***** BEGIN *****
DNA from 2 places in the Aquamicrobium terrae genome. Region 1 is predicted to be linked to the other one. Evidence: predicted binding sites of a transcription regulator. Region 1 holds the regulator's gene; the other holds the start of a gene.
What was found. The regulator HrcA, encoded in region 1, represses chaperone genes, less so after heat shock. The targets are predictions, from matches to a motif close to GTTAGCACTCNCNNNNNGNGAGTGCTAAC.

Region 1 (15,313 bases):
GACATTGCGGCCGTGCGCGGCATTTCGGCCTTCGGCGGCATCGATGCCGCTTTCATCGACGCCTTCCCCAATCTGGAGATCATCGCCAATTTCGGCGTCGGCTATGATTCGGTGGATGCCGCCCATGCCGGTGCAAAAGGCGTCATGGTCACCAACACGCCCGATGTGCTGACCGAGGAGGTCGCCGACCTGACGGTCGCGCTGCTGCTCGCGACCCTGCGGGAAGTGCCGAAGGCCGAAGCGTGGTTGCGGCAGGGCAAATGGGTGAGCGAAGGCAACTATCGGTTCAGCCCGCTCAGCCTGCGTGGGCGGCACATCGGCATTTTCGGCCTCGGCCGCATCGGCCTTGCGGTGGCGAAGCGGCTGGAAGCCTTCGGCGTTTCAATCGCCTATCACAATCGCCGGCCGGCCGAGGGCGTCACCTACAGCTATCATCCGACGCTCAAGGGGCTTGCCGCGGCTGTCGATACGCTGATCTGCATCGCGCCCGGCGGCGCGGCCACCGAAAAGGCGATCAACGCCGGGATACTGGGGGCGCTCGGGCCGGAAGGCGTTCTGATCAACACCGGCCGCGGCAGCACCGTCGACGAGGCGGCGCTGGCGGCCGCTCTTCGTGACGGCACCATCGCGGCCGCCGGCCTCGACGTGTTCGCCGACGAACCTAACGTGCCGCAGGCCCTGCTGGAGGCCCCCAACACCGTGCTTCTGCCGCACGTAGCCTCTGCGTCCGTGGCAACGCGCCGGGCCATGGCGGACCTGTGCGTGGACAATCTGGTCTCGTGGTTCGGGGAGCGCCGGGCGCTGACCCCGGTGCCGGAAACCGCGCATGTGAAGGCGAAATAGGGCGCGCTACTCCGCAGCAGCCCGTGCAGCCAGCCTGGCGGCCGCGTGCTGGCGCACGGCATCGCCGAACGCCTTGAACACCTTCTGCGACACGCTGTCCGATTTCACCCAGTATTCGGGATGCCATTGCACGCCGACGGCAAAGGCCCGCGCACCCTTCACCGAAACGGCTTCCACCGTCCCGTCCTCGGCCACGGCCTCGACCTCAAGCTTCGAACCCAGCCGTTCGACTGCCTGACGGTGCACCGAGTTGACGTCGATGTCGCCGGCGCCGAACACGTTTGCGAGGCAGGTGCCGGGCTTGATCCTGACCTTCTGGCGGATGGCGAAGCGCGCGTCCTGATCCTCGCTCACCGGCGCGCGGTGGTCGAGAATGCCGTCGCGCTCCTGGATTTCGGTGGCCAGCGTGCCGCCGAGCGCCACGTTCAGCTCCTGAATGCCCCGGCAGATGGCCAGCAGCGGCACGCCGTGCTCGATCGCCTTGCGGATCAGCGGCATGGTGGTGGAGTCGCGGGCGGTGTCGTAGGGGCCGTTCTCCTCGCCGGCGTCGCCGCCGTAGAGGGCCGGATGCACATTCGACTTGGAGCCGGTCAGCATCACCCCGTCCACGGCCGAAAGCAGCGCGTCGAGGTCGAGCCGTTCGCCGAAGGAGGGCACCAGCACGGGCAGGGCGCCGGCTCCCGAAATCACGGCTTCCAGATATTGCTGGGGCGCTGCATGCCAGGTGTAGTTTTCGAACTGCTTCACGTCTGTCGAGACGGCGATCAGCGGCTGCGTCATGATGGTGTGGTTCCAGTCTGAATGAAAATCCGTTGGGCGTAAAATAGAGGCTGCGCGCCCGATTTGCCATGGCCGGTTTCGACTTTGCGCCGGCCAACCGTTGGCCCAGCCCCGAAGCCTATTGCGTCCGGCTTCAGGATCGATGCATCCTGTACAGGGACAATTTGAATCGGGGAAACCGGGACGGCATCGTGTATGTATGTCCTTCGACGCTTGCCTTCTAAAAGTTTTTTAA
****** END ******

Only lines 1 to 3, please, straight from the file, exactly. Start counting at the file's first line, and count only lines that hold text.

DNA from 2 places in the Aquamicrobium terrae genome. Region 1 is predicted to be linked to the other one. Evidence: predicted binding sites of a transcription regulator. Region 1 holds the regulator's gene; the other holds the start of a gene.
What was found. The regulator HrcA, encoded in region 1, represses chaperone genes, less so after heat shock. The targets are predictions, from matches to a motif close to GTTAGCACTCNCNNNNNGNGAGTGCTAAC.

Region 1 (15,313 bases):